CEPA prohibits an employer from “tak[ing] any retaliatory action against an employee because the employee ․ [o]bjects to ․ any activity, policy or practice which the employee reasonably believes ․ is in violation of a law, or a rule or regulation promulgated pursuant to law” or “is fraudulent or criminal, including any activity, policy or practice of deception or misrepresentation which the employee reasonably believes may defraud any ․ governmental entity.”  N.J.S.A. 34:19–3(c).  To maintain an action under CEPA, a plaintiff must demonstrate the following elements:

(1) he or she reasonably believed that his or her employer's conduct was violating either a law, rule, or regulation promulgated pursuant to law, or a clear mandate of public policy;  (2) he or she performed a “whistle-blowing” activity described in N.J.S.A. 34:19–3(c);  (3) an adverse employment action was taken against him or her;  and (4) a causal connection exists between the whistle-blowing activity and the adverse employment action.

[Battaglia v. United Parcel Serv., 214 N.J. 518, 556 (2013) (citation omitted).]

Our Supreme Court has said that “[b]ecause CEPA is remedial legislation, it should be construed liberally to effectuate its important social goal—to encourage, not thwart, legitimate employee complaints.”  Donelson v. DuPont Chambers Works, 206 N.J. 243, 256 (2011) (internal quotations and citations omitted).

In ruling on defendants' summary judgment motion, the motion court only addressed the second CEPA element, “assuming, for the purposes of the motion, the plaintiff can meet the first, third, and fourth” elements.   The court found plaintiff had not produced sufficient evidence that she performed a whistle-blowing activity.   The trial court explained, “There's only allegations of conversations, which are disputed.   Discovery is over for the last six months.   She informed defendant Robert Caruso and other employees of alleged fraudulent practices.   The evidence is insufficient to survive a motion for summary judgment;  and, therefore, it's granted.”

A plaintiff employee can satisfy the second CEPA element by disclosing to a supervisor an activity “that the employee reasonably believes” is illegal.   N.J.S.A. 34:19–3(c);  Battaglia, supra, 214 N.J. at 557.   Although defendants point out that plaintiff never reported the improper compensation practice to an outside authority, they do not dispute that Caruso and Thompson were plaintiff's supervisors for CEPA purposes, and they do not dispute that disclosure to a supervisor is a whistle-blowing activity.   Rather, they deny the conversations in which plaintiff blew the whistle ever occurred.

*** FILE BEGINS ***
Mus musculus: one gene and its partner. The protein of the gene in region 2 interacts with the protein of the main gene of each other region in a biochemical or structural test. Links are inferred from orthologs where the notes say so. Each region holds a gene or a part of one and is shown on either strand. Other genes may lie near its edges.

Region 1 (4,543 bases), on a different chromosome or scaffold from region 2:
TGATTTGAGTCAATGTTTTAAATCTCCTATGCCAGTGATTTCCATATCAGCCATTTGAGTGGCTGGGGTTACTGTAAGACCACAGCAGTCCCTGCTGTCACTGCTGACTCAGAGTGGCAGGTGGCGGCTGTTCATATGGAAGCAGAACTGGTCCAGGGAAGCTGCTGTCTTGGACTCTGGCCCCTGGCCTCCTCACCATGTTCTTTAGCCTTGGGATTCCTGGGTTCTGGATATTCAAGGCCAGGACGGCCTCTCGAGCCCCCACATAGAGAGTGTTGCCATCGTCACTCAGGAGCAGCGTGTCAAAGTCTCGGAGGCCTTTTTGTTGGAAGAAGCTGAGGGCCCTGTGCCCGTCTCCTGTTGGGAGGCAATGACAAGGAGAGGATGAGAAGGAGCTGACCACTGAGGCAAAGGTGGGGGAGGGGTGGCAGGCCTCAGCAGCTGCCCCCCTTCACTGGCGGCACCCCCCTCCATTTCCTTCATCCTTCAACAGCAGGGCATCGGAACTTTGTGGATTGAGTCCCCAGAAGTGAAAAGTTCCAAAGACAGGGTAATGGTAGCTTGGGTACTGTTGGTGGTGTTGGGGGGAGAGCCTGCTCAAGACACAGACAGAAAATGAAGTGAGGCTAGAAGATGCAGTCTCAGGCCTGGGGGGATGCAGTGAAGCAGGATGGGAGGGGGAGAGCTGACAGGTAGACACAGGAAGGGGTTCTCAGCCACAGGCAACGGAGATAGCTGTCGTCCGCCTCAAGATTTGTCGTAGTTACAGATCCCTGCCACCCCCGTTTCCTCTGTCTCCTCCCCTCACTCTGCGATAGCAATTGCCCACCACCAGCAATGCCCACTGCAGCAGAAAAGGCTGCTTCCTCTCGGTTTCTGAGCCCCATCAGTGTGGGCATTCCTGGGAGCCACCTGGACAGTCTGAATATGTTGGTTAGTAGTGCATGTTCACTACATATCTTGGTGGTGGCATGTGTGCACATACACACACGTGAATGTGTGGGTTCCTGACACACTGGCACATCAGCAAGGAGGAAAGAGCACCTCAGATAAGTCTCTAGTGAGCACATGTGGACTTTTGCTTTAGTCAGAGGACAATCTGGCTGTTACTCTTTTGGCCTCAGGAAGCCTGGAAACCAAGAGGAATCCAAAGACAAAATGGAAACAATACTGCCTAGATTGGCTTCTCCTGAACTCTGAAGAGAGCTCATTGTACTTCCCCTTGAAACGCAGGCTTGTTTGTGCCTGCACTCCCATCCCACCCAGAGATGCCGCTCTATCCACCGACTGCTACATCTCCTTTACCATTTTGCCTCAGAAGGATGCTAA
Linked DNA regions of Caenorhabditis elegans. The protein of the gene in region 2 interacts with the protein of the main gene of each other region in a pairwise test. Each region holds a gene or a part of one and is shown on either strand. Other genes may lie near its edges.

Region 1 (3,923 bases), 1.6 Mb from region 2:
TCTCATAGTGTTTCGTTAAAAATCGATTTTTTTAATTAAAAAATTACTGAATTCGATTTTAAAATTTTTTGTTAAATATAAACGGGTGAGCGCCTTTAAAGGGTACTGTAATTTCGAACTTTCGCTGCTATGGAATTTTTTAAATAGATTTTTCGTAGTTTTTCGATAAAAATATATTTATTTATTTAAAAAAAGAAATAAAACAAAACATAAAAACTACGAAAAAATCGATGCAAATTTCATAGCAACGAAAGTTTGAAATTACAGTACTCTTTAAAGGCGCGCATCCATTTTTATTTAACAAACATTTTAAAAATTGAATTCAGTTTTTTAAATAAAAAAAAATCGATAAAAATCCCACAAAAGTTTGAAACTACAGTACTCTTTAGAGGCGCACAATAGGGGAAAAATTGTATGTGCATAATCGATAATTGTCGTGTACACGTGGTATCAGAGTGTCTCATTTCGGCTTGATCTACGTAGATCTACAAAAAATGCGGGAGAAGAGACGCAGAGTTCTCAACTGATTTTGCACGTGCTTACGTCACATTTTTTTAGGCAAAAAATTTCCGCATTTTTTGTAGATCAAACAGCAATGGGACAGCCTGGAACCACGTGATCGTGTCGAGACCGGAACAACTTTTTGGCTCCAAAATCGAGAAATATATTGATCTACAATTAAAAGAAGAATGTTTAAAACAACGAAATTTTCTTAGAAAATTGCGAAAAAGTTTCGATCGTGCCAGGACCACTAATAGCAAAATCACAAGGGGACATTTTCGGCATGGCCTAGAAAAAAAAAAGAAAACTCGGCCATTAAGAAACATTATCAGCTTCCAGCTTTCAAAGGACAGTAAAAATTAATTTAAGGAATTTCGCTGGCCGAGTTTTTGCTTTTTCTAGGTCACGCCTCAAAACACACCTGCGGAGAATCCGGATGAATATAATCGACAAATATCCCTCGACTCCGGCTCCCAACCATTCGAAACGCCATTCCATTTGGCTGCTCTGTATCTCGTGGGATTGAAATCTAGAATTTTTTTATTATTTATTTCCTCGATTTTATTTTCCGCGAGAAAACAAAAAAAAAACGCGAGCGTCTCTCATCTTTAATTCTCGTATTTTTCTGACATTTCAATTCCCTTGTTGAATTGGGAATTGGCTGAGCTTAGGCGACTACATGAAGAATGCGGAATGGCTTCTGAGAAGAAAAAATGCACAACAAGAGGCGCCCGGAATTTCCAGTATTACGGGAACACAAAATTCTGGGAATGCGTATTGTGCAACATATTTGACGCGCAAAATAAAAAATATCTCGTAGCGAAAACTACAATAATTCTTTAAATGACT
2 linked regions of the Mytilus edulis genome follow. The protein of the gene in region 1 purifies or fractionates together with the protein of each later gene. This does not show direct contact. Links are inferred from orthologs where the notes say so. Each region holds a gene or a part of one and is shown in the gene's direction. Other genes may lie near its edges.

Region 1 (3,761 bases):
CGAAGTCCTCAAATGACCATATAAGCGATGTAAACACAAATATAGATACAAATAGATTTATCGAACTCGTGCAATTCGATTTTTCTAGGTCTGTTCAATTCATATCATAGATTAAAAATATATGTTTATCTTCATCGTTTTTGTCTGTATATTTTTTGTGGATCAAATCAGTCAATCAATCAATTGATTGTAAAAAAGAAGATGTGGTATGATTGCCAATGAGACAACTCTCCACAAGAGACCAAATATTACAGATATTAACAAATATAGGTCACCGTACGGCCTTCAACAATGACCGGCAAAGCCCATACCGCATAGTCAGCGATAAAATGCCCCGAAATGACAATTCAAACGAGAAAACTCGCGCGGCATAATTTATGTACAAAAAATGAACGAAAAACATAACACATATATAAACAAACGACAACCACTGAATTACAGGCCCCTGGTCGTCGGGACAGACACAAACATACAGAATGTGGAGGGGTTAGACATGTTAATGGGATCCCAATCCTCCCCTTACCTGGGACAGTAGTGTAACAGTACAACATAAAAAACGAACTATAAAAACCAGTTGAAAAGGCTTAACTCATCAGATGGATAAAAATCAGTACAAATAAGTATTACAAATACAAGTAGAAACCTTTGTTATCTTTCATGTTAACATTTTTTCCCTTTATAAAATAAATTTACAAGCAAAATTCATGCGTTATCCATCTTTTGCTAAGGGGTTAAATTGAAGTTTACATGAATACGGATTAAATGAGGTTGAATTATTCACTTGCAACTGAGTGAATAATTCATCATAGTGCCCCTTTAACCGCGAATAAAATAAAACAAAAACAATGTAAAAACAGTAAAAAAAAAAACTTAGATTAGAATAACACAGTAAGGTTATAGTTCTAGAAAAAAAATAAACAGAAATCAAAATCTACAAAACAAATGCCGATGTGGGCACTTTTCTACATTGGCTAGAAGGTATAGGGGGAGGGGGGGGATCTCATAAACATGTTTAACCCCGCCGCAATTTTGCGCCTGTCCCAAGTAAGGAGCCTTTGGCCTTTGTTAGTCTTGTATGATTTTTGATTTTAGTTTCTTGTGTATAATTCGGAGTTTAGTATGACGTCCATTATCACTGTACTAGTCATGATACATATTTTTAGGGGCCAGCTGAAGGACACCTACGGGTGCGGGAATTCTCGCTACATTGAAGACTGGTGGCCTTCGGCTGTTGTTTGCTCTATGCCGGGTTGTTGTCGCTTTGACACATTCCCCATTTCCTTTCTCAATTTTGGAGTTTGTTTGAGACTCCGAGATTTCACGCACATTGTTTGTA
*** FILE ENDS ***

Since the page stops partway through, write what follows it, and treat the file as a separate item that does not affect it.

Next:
It appears that the court granted summary judgment based on its assessment that defendants' denials were more credible than plaintiff's allegations.   “Where issues of credibility are presented, summary judgment is generally inappropriate.”  Singer, supra, 379 N.J.Super. at 73.   Assuming the conversations took place, as a court must for purposes of ruling on a motion for summary judgment, plaintiff disclosed to her supervisors a fraudulent activity:  a practice of providing compensation through tax evasion.   Such action constitutes whistle-blowing under N.J.S.A. 34:19–3(c).  Battaglia, supra, 214 N.J. at 557.   Summary judgment was therefore inappropriately granted to defendants with respect to the CEPA claim.

Plaintiff concedes that her common law public policy claim must be dismissed if the CEPA claim survives.  N.J.S.A. 34:19–8;  Battaglia, supra, 214 N.J. at 556 n.9 (“By pursuing a CEPA claim, a plaintiff waives any alternative remedy that would otherwise have been available for the same retaliatory conduct[.]”).  We thus affirm the dismissal of this claim.

Affirmed in part, reversed in part and remanded.   We do not retain jurisdiction.


FN1. Plaintiff has abandoned the remaining counts of her complaint..  FN1. Plaintiff has abandoned the remaining counts of her complaint.